And now, I think I need some more space.

Love & Peace.

Herbie

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I am just a man.


I used to think of myself according to the above sentence. I felt like,” I’m doing the best I can; I’m just a man.”  If you think about it, it’s just a way to rationalize mediocrity. If I see myself as being I am just a man.just a man, I can fall back on the many fallacies of being “just” a man.

But, if those same words are arranged differently, there’s a new idea that emerges: integrity.

My Pop told me this example that was handed down to him from his father. He said,”Son, if a penny is left on the table, never take it. Even if the penny is left there for years and cobwebs begin to form around it: don’t touch. You didn’t put it there, and you can’t take it.”

I’ve also learned that character is who you are when no one is looking. That means if you throw something towards the trash and it misses, and hits the floor instead, will you pick it up or act as though it didn’t happen? If a cashier gives you too much change back, will you keep it or tell him/her about the error?

We all have opportunities to make better choices. Will you use your turn to press light and restore faith in humanity? Or will you squander your chance to “right” a “wrong.”

So: About those five words. Have you arranged them differently yet? I have and here’s mine:

I. Am. A. Just. Man.

Until next time,

Love & Peace.

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when there just isn’t anymore


when there just isn't anymore.png

I find that people sometimes treat friendships like a pencil. In fact, like their favorite pencil.

A fresh, new pencil is sharpened.  You anticipate that the abrasion on the paper will be sharp and crisp.  You love the new pencil. It makes you feel as though you could write 1000 words, or draw a picture for hours (the fluidity of my creativity feels like this when I hear new music).  You take in a deep breath.  And begin to write.  At this point, even your marks on the paper have a distinct sharpness to its sound.  You are enamored by this new writing utensil.  It feels power–full.  So, you keep using it, not noticing that it’s losing it’s incisiveness–at first. After some time, you notice the lines losing their accuracy.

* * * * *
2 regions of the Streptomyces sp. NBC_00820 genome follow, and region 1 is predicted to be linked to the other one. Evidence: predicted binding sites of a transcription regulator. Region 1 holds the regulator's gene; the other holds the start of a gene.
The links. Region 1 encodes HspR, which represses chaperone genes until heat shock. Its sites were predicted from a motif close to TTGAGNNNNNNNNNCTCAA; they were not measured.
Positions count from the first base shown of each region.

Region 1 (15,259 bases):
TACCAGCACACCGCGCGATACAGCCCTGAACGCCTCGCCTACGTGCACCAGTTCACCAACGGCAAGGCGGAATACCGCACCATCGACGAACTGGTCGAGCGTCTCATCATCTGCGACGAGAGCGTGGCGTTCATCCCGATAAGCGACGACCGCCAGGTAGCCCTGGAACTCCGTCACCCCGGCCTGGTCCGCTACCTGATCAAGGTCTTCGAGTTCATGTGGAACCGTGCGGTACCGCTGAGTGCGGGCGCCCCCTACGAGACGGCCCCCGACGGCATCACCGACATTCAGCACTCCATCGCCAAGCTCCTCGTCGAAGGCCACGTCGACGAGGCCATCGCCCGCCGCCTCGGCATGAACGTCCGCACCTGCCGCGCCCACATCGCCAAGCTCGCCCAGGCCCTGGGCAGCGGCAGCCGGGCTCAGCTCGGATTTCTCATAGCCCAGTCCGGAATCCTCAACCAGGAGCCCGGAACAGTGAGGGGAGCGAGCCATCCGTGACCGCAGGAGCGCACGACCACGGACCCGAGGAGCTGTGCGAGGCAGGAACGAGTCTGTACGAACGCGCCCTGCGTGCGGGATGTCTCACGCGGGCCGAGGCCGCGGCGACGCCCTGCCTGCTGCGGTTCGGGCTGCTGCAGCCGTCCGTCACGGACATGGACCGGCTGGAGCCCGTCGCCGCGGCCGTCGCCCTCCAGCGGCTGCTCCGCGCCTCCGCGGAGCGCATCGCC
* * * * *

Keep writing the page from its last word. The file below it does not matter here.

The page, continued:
So, you sharpen it.  You don’t get the same feeling from the pencil as when you first started using it, but it’s cool no less.  You take it for another twirl.  Well, what happens next?  You stop using it.  Maybe you don’t use it as often: you just don’t need it as much.  Perhaps, for whatever reason, you just forget about it.

But then you remember.

So the cycle renews.

Maybe it’s texting a friend “just because.” On a rare occasion, it get sharpened….this could mean that maybe someone sends you a “checking on you” text or a phone call “just because.” So, the cycle renews. All the while, as a result of this cycle, the pencil is unknowingly becoming shorter over time…until there just isn’t anymore.

Love & Peace

-Herbie

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when do you know the dance has ended? (part 2)


What kinda friend am I? Did I really love my friend? *Plays What’s love got to do with it?* So, you decided to take the introspective approach, huh? How mature. Don’t you dare do that to yourself!  If you’re anything like me, you find a way to place the blame on yourself. Sometimes, things aren’t that simple.  I mean, sometimes, people just grow apart. And even still, people just abruptly stop growing together: altogether. But there’s no need to blame yourself.

Copy of when do you know the dance has ended- pt 2I find that life is cyclical.  Maybe there was something that had to happen, a lesson that had to be learned or an impart of wisdom.  After that exchange occurred, alas, the dance was over (and with it, the friendship).  There’s nothing wrong with reminiscing on the good times of the last dance. The problem is continuing to dance after the music has stopped and your partner has left. That makes you look, well, crazy. I’m not sure that’s what was meant by the expression, “dance as if nobody’s watching.”

What if this is just a transitional period between us?  Hmmm: You could be onto something. Changes are tough and effect relationships in all sorts of ways. Sometimes we prepare ourselves for the change; if we see it coming.  Then again, maybe we can’t be so lucky. And so you have to scramble to make some sense of it, as it unfolds (unsure how things will turn out). Don’t be discouraged. Things always have a way of working out for the better, even if it doesn’t immediately feel like it.

Maybe you’ve always known when the dance ended, and often the epiphany came while you were dancing….or maybe the record just skipped……or maybe a new song is melding into another one, giving you two the chance to get it right. No matter the outcome, it’s best to be at peace with the results.

But what do I know?  I’m too busy dancing myself!

Love & Peace.